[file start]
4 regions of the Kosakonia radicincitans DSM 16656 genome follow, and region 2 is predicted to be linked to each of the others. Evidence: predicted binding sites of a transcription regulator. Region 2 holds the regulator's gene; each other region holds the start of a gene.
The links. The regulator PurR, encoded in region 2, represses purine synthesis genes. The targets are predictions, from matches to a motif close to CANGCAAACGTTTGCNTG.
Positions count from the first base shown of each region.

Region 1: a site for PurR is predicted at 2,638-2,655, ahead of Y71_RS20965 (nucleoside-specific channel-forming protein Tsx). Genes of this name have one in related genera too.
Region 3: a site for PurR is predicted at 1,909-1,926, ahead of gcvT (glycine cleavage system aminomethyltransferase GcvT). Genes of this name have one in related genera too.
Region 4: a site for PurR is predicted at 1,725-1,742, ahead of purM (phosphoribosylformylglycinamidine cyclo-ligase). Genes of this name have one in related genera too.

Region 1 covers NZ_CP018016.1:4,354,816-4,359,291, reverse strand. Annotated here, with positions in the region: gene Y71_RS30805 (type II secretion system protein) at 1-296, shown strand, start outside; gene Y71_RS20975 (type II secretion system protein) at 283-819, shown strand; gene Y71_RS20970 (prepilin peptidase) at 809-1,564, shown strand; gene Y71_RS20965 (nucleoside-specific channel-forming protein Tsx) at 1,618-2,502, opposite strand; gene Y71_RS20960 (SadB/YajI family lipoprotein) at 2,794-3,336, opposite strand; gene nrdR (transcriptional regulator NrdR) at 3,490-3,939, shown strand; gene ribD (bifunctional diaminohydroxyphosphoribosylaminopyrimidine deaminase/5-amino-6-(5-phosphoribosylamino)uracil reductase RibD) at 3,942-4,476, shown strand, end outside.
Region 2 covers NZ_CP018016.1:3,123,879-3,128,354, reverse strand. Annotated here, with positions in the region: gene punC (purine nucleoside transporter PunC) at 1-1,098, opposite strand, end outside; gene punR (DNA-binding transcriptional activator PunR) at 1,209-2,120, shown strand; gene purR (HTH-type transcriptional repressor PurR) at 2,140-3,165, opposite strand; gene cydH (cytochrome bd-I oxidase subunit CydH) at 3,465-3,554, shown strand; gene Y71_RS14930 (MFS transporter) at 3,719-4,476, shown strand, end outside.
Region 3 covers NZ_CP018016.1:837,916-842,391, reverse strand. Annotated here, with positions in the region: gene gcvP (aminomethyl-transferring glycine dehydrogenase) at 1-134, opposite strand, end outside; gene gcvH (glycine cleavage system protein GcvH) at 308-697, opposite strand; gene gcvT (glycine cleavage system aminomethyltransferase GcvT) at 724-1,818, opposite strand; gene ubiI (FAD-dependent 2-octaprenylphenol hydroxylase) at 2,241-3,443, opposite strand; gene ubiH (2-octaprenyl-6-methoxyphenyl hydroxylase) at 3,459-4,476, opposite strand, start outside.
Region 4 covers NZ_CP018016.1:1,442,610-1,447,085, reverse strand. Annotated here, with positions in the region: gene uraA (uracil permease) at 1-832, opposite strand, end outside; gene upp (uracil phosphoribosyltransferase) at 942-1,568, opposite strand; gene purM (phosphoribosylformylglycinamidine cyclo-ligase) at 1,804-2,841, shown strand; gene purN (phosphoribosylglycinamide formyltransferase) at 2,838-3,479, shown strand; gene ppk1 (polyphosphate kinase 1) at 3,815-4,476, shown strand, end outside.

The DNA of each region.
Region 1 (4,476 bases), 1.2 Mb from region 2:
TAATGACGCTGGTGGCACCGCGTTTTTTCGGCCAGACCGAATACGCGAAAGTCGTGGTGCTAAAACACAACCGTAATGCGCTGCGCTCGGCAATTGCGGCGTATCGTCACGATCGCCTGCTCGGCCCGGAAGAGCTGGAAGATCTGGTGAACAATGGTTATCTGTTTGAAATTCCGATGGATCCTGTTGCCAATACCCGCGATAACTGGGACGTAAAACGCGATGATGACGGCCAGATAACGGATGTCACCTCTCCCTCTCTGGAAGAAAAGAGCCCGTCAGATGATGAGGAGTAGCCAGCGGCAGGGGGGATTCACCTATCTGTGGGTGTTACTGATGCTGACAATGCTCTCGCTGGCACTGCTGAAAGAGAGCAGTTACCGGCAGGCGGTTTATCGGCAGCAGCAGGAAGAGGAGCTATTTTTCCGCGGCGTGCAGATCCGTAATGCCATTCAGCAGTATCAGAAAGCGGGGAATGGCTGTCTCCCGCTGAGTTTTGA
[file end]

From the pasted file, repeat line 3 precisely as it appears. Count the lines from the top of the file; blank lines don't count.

Positions count from the first base shown of each region.